Lawrence Livermore National Laboratory


New ARC Front End Proves Its Mettle

The first Advanced Radiographic Capability (ARC) target shot using the system’s new high contrast front end was successfully fired on Aug. 30. The shot marked a significant milestone in the development of NIF’s petawatt-class laser system.

ARC is designed to produce brighter, more penetrating, higher-energy x rays than is possible with conventional radiographic techniques. The x rays will backlight and illuminate NIF targets as they implode, producing a radiographic “movie” with tens-of-picoseconds temporal resolution during the critical phases of an inertial confinement fusion experiment. The new front end was designed, developed, and deployed over the past year to improve the temporal pulse contrast produced by the ARC system’s front-end components.

Workers Install the New ARC Front EndThe NIF Team installing the new high contrast ARC front end system above the preamplifier module in Laser Bay 2 on June 25. Credit: James Pryatel

ARC’s high peak power is enabled by a process called chirped-pulse amplification, in which a short, broadband pulse generated by an oscillator is stretched in time to reduce its peak intensity, then amplified at intensities below the damage threshold in the laser amplifiers, and finally compressed to a short pulse and highest peak power in large compressor vessels.

The new front-end technology is based on a short-pulse optical-parametric amplification (OPA) system similar to one deployed on the OMEGA EP (Extended Performance) Laser Facility at the University of Rochester; researchers at Rochester’s Laboratory for Laser Energetics contributed to the development of the new ARC system. The system was designed to reduce the energy of amplified “prepulses” to avoid compromising target integrity before the main pulse arrives.

Image of Shot ResultsAn image taken by NIF’s upper static x-ray imager diagnostic shows ARC beam spots produced during the Aug. 30 shot with the new front end; the spots are smaller and brighter than in a previous shot. The spots labeled “Target Fidu” are fiducials, or reference points. Credit: Dave Martinez (WCI), the shot’s responsible individual.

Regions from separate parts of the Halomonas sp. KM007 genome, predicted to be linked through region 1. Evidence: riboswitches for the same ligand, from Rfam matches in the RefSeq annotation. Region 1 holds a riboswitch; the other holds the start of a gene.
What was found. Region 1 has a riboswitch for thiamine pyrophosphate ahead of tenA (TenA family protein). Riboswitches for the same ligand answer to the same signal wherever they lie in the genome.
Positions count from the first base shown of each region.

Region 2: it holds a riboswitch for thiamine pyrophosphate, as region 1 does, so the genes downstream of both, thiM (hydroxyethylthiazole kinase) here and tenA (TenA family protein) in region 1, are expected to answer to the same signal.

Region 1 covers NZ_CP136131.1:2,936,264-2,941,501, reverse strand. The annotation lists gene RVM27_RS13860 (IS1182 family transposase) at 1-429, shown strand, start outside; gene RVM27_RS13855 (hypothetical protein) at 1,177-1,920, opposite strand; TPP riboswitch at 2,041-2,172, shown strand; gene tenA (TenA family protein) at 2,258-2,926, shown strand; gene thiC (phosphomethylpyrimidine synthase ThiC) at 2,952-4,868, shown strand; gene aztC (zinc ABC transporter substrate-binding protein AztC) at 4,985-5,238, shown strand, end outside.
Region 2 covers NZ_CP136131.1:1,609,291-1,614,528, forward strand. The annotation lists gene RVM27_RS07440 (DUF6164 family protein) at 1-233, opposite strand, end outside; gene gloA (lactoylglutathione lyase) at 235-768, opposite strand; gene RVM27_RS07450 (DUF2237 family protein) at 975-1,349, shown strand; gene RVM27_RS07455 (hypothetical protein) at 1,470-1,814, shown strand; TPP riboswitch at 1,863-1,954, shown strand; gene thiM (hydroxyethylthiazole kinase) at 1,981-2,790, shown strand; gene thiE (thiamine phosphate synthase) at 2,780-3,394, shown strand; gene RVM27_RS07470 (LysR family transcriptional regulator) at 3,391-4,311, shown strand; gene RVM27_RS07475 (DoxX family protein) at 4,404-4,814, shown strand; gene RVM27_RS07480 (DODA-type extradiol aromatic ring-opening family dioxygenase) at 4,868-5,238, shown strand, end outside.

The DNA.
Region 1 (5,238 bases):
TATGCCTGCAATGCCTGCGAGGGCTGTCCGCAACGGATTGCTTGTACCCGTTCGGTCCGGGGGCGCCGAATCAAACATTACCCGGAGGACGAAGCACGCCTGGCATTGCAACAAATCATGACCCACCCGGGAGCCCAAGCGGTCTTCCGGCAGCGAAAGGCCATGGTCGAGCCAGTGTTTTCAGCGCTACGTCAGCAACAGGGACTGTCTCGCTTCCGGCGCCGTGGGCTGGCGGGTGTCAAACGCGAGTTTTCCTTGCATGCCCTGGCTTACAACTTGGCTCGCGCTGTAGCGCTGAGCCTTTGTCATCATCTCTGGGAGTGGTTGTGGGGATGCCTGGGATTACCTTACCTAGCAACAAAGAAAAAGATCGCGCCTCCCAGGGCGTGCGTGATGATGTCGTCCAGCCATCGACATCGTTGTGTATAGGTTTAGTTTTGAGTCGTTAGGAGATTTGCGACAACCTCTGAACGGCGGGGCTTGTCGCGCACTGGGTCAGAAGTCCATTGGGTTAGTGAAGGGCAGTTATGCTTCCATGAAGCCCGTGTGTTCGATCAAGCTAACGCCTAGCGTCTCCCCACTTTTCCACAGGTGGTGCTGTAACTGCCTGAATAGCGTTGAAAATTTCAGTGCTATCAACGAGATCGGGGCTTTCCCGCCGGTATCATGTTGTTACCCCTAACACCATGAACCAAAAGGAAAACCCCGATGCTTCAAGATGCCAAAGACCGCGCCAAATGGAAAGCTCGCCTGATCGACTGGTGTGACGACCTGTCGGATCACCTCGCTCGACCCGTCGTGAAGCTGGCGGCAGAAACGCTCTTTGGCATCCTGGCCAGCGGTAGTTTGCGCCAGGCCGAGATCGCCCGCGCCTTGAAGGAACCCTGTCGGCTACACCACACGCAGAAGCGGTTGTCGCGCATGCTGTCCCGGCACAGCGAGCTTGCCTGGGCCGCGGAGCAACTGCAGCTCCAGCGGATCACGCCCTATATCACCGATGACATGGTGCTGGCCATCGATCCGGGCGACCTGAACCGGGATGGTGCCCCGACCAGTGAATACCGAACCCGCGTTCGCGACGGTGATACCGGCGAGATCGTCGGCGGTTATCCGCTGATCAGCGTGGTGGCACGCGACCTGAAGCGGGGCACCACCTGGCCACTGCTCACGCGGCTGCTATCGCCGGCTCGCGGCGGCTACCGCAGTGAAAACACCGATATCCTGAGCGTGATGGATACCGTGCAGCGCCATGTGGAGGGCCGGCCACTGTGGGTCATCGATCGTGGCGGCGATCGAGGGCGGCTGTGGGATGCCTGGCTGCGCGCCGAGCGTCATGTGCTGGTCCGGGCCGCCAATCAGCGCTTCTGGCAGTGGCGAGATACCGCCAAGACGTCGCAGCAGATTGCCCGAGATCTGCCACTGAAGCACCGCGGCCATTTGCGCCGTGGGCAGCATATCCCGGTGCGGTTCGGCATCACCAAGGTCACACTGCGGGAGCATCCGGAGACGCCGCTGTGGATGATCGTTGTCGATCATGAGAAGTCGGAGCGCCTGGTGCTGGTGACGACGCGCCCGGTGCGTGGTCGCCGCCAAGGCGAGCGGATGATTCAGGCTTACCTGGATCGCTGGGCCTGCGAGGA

“You want your main laser pulse to efficiently interact with a metal target to convert that laser energy into hard x rays that can penetrate dense matter,” explained laser physicist John Heebner, the front end’s lead scientist. “Repeating this with multiple, staggered laser pulses allows you to produce short bursts of x rays that create a strobed radiograph, or movie. If the prepulse is too high, you end up creating a plasma on the surface of the metal, and this plasma cloud prevents the main pulse from efficiently interacting with the metal.

“The first-generation front end did not have sufficient contrast ratio—that is, too much prepulse in the time preceding the main pulse,” Heebner said. “Before the main pulse arrived, there was enough energy to compromise the target before the main pulse hit it.”

Heebner said the contrast in the previous front end was limited by its fiber-based architecture. The new architecture makes use of the optical parametric amplifier and bulk stretcher, which create pulses with higher contrast ratios.

“The (Aug. 30) shot showed that we had excellent prepulse contrast,” Heebner said, “and that was the primary requirement for the upgrade that we made. In the following months we’re going to be turning the energy up and further optimizing the system for x-ray generation.

“But additionally now as we ramp up the energy, we’re going to become increasingly concerned with the pulse shape,” he said. “So we put in all the necessary controls to be able to adjust that with feedback loops. That’s going to be the next major thrust, get that pulse shape optimized so that we can extract the most energy from ARC while doing it safely. And then ultimately having the experimentalists use ARC for recording x-ray movies of the target, as it was intended to do.”